or not fall waterfowl populations are large enough in this area to 
support a recreational hunt.
    Does the public wish to see any further developments in the public 
use area (i.e., improved access, expansion of the public use area, 
added facilities, interpretive signs, and staff facilitated 
activities)? What effect would expanded public uses have on existing 
wildlife populations and distribution? Is the current sanctuary status 
of the Refuge a necessary benefit to wildlife in an area of rapid urban 
    A recent ``rails-to-trails'' conversion has occurred in the area 
and five miles of the Columbia Plateau Trail, extending from Pasco to 
Spokane, now runs right through the heart of the Refuge's closed area. 
Visitors on this trail will possibly triple Refuge visitation. The 
staff at the Refuge has concerns about managing this new use.
    Should the Service support community demand for environmental 
education and interpretation on the Refuge?
    Land Protection. The Refuge recently completed a Habitat Management 
Plan which identified the protection of water quality and quantity and 
the protection of native habitat and species as Refuge goals. These 
goals include objectives to protect Refuge water sources, water 
quality, and key habitats that affect Refuge resources from outside the 
current boundary. These goals also support the maintenance of 
biologically effective landscape linkages and corridors between the 
Refuge and other undeveloped areas of this ecoregion. Several tools 
exist to accomplish this, ranging from public education to voluntary 
conservation by neighboring landowners, partnerships and incentive 
programs such as the consideration of conservation easements on private 
land, and land acquisition from willing sellers. The CCP will explore 
various strategies for protecting the lands and habitats within the 

Public Meetings

    With the publication of this notice, the public is encouraged to 
attend public meetings and/or submit written comments for staff to 
consider in developing the CCP. Two public scoping meetings will be 
held in February. The format will be a presentation on the planning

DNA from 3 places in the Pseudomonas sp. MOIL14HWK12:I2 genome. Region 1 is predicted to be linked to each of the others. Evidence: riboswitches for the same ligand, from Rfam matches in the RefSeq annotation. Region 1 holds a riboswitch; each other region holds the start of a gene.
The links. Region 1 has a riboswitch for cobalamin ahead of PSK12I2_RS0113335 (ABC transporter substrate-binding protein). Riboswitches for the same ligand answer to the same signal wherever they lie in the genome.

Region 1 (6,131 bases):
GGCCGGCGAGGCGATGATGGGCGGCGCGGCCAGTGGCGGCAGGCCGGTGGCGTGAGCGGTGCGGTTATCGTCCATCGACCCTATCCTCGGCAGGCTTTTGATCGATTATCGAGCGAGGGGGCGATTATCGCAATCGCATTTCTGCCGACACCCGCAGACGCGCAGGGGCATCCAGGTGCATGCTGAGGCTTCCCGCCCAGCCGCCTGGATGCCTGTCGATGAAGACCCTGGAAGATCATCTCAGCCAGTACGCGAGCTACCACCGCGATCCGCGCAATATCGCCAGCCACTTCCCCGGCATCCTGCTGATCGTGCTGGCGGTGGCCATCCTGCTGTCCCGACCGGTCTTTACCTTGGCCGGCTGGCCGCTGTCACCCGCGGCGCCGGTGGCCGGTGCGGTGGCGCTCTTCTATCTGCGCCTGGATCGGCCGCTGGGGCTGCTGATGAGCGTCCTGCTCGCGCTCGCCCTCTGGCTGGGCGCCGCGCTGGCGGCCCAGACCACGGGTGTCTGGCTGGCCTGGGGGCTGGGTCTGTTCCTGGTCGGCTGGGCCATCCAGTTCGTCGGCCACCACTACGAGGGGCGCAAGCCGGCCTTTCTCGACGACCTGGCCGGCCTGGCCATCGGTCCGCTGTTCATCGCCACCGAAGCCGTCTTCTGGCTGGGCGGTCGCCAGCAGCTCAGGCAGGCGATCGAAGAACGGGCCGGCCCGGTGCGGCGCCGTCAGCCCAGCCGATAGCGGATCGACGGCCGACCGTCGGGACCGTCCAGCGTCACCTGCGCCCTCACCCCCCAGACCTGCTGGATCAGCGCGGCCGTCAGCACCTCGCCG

process and the Refuge followed by facilitated breakout sessions to 
record public interests. Dates, locations, and times follow.
    (1) February 29, 2000, 6 p.m. to 9:00 p.m., Cheney High School 
Library, 460 N. 6th Street, Cheney, Washington, 99004. The presentation 
portion of the meeting will begin at 6:30 p.m.
    (2) March 1, 2000, 6 p.m. to 9 p.m., Spokane Falls Community 
College, Building 17, Lounges A, B, and C, 3410 West Fort George Right 
Drive, Spokane, Washington, 99224. The presentation portion of the 
meeting will begin at 6:30 p.m.

Public Comments

    Comments already received are on record and need not be 
resubmitted. All comments received from individuals on Environmental 
Assessments and Environmental Impact Statements become part of the 
official public record. Requests for such comments will be handled in 
accordance with the Freedom of Information Act, the Council on 
Environmental Quality's NEPA regulations (40CFR 1506.6(f)), and other 
Service and Departmental policy and procedures. When requested, the 
Service generally will provide comment letters with the names and 
addresses of the individuals who wrote the comments. However, telephone 
numbers of commenting individuals will not be provided in response to 
such requests to the extent permissible by law. Additionally, public 
comment letters are not required to contain the commentator's name, 
address, or other identifying information. Such comments may be 
submitted anonymously to the Service.
    The environmental review of this project will be conducted in 
accordance with the requirements of the National Environmental Policy 
Act of 1969, as amended (42 U.S.C. 4321 et seq.), NEPA Regulations (40 
CFR 1500-1508), other appropriate Federal laws and regulations, the 
National Wildlife Refuge System Improvement Act of 1997, and Service 
policies and procedures for compliance with those regulations.

[[Page 11340]]

    Dated: February 24, 2000.
William B. Zimmerman,
Acting Regional Director, Region 1, Portland, Oregon.
[FR Doc. 00-4974 Filed 3-1-00; 8:45 am]